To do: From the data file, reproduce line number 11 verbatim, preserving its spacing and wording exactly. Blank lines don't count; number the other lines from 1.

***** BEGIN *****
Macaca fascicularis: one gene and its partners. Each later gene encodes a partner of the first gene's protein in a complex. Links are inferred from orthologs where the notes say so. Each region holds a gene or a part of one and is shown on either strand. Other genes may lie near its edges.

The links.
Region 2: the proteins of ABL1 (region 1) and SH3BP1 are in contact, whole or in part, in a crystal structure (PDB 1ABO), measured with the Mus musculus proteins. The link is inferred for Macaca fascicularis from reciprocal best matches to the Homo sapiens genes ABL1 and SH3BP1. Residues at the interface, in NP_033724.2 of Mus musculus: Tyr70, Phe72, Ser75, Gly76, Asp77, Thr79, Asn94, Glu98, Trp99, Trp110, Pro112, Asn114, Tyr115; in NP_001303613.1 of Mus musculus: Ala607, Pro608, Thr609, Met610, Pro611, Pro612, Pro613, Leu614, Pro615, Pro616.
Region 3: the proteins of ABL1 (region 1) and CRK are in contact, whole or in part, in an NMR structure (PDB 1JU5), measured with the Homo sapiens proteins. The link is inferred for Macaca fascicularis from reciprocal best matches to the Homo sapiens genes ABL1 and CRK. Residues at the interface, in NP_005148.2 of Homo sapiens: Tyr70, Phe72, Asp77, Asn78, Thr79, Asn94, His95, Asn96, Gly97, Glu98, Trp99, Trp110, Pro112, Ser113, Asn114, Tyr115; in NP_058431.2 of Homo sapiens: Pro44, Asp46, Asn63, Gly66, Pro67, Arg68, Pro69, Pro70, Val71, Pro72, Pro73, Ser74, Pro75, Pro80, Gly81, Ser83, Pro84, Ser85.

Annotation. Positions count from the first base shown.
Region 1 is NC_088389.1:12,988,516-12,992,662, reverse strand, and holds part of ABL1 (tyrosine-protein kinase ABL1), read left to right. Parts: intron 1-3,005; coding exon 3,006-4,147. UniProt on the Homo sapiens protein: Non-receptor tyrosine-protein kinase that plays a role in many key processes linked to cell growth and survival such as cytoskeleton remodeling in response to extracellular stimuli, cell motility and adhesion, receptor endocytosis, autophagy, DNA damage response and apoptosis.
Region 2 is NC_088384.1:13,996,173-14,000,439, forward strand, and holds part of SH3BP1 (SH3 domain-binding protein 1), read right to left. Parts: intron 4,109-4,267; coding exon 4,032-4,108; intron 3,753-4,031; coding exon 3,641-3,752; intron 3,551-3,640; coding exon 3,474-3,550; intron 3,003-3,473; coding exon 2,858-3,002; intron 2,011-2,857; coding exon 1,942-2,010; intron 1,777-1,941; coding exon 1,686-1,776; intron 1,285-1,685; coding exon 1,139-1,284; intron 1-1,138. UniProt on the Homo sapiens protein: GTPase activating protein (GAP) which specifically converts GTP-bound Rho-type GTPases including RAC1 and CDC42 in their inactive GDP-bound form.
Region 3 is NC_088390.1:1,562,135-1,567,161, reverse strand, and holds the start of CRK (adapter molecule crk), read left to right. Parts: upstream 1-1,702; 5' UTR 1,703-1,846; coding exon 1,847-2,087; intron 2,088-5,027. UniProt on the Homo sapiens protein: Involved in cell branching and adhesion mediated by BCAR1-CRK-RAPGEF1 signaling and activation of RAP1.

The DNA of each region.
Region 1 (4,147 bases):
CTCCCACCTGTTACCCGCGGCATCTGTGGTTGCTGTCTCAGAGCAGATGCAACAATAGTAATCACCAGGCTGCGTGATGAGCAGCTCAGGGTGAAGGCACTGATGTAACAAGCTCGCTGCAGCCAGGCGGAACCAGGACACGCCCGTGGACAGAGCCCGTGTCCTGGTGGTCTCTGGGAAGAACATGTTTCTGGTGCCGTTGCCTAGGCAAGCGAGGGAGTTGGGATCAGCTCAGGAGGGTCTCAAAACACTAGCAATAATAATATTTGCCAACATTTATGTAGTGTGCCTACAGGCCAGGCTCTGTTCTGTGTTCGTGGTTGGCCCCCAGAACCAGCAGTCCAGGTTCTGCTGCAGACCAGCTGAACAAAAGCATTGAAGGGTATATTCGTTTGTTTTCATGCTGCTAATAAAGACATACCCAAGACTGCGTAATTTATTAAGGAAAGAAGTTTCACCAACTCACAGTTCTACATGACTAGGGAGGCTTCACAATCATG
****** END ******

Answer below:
CTCCCACCTGTTACCCGCGGCATCTGTGGTTGCTGTCTCAGAGCAGATGCAACAATAGTAATCACCAGGCTGCGTGATGAGCAGCTCAGGGTGAAGGCACTGATGTAACAAGCTCGCTGCAGCCAGGCGGAACCAGGACACGCCCGTGGACAGAGCCCGTGTCCTGGTGGTCTCTGGGAAGAACATGTTTCTGGTGCCGTTGCCTAGGCAAGCGAGGGAGTTGGGATCAGCTCAGGAGGGTCTCAAAACACTAGCAATAATAATATTTGCCAACATTTATGTAGTGTGCCTACAGGCCAGGCTCTGTTCTGTGTTCGTGGTTGGCCCCCAGAACCAGCAGTCCAGGTTCTGCTGCAGACCAGCTGAACAAAAGCATTGAAGGGTATATTCGTTTGTTTTCATGCTGCTAATAAAGACATACCCAAGACTGCGTAATTTATTAAGGAAAGAAGTTTCACCAACTCACAGTTCTACATGACTAGGGAGGCTTCACAATCATG